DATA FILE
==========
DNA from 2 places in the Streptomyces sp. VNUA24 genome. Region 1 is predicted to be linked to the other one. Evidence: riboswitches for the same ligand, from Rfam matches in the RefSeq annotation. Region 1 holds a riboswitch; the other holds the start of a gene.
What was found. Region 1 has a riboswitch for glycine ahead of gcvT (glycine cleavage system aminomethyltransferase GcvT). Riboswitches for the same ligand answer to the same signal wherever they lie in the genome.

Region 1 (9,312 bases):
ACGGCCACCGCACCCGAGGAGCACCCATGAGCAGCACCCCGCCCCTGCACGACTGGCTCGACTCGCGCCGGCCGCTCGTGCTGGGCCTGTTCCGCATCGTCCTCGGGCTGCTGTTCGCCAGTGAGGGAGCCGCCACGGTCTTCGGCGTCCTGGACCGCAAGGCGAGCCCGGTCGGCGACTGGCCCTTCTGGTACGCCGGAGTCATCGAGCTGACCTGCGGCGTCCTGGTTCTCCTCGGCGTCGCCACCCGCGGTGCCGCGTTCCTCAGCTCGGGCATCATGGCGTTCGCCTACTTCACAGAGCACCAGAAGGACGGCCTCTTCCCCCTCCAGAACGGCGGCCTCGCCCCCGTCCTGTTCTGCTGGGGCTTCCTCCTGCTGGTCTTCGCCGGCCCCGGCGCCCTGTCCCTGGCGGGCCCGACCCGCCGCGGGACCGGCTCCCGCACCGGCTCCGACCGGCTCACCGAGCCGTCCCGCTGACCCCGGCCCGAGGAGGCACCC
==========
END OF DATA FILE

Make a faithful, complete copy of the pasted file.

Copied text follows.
DNA from 2 places in the Streptomyces sp. VNUA24 genome. Region 1 is predicted to be linked to the other one. Evidence: riboswitches for the same ligand, from Rfam matches in the RefSeq annotation. Region 1 holds a riboswitch; the other holds the start of a gene.
What was found. Region 1 has a riboswitch for glycine ahead of gcvT (glycine cleavage system aminomethyltransferase GcvT). Riboswitches for the same ligand answer to the same signal wherever they lie in the genome.

Region 1 (9,312 bases):
ACGGCCACCGCACCCGAGGAGCACCCATGAGCAGCACCCCGCCCCTGCACGACTGGCTCGACTCGCGCCGGCCGCTCGTGCTGGGCCTGTTCCGCATCGTCCTCGGGCTGCTGTTCGCCAGTGAGGGAGCCGCCACGGTCTTCGGCGTCCTGGACCGCAAGGCGAGCCCGGTCGGCGACTGGCCCTTCTGGTACGCCGGAGTCATCGAGCTGACCTGCGGCGTCCTGGTTCTCCTCGGCGTCGCCACCCGCGGTGCCGCGTTCCTCAGCTCGGGCATCATGGCGTTCGCCTACTTCACAGAGCACCAGAAGGACGGCCTCTTCCCCCTCCAGAACGGCGGCCTCGCCCCCGTCCTGTTCTGCTGGGGCTTCCTCCTGCTGGTCTTCGCCGGCCCCGGCGCCCTGTCCCTGGCGGGCCCGACCCGCCGCGGGACCGGCTCCCGCACCGGCTCCGACCGGCTCACCGAGCCGTCCCGCTGACCCCGGCCCGAGGAGGCACCC